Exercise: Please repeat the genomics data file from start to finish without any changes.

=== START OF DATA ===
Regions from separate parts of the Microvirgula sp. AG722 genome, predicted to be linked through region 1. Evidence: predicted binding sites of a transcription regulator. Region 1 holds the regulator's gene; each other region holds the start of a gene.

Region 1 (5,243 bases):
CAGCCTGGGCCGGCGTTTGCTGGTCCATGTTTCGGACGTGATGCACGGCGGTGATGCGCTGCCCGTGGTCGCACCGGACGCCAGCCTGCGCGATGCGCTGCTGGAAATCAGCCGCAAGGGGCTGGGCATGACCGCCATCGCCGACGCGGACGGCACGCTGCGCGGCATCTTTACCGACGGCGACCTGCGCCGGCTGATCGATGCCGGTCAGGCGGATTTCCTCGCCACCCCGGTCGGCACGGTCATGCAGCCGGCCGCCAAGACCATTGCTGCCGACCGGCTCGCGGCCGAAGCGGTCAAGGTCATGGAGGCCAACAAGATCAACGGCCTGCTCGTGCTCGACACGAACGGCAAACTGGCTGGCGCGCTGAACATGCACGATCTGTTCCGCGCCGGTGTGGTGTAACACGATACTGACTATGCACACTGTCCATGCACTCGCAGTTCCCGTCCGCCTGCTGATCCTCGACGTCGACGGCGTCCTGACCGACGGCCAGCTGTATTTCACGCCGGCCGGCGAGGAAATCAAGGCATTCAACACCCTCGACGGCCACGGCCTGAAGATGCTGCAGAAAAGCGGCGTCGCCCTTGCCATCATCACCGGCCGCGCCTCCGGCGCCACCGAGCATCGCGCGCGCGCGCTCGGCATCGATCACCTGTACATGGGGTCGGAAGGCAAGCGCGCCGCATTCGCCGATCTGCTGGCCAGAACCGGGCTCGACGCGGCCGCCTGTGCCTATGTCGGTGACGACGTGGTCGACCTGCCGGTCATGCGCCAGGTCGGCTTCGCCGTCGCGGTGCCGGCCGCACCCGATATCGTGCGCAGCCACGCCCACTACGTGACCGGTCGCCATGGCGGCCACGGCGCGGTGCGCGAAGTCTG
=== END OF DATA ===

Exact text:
Regions from separate parts of the Microvirgula sp. AG722 genome, predicted to be linked through region 1. Evidence: predicted binding sites of a transcription regulator. Region 1 holds the regulator's gene; each other region holds the start of a gene.

Region 1 (5,243 bases):
CAGCCTGGGCCGGCGTTTGCTGGTCCATGTTTCGGACGTGATGCACGGCGGTGATGCGCTGCCCGTGGTCGCACCGGACGCCAGCCTGCGCGATGCGCTGCTGGAAATCAGCCGCAAGGGGCTGGGCATGACCGCCATCGCCGACGCGGACGGCACGCTGCGCGGCATCTTTACCGACGGCGACCTGCGCCGGCTGATCGATGCCGGTCAGGCGGATTTCCTCGCCACCCCGGTCGGCACGGTCATGCAGCCGGCCGCCAAGACCATTGCTGCCGACCGGCTCGCGGCCGAAGCGGTCAAGGTCATGGAGGCCAACAAGATCAACGGCCTGCTCGTGCTCGACACGAACGGCAAACTGGCTGGCGCGCTGAACATGCACGATCTGTTCCGCGCCGGTGTGGTGTAACACGATACTGACTATGCACACTGTCCATGCACTCGCAGTTCCCGTCCGCCTGCTGATCCTCGACGTCGACGGCGTCCTGACCGACGGCCAGCTGTATTTCACGCCGGCCGGCGAGGAAATCAAGGCATTCAACACCCTCGACGGCCACGGCCTGAAGATGCTGCAGAAAAGCGGCGTCGCCCTTGCCATCATCACCGGCCGCGCCTCCGGCGCCACCGAGCATCGCGCGCGCGCGCTCGGCATCGATCACCTGTACATGGGGTCGGAAGGCAAGCGCGCCGCATTCGCCGATCTGCTGGCCAGAACCGGGCTCGACGCGGCCGCCTGTGCCTATGTCGGTGACGACGTGGTCGACCTGCCGGTCATGCGCCAGGTCGGCTTCGCCGTCGCGGTGCCGGCCGCACCCGATATCGTGCGCAGCCACGCCCACTACGTGACCGGTCGCCATGGCGGCCACGGCGCGGTGCGCGAAGTCTG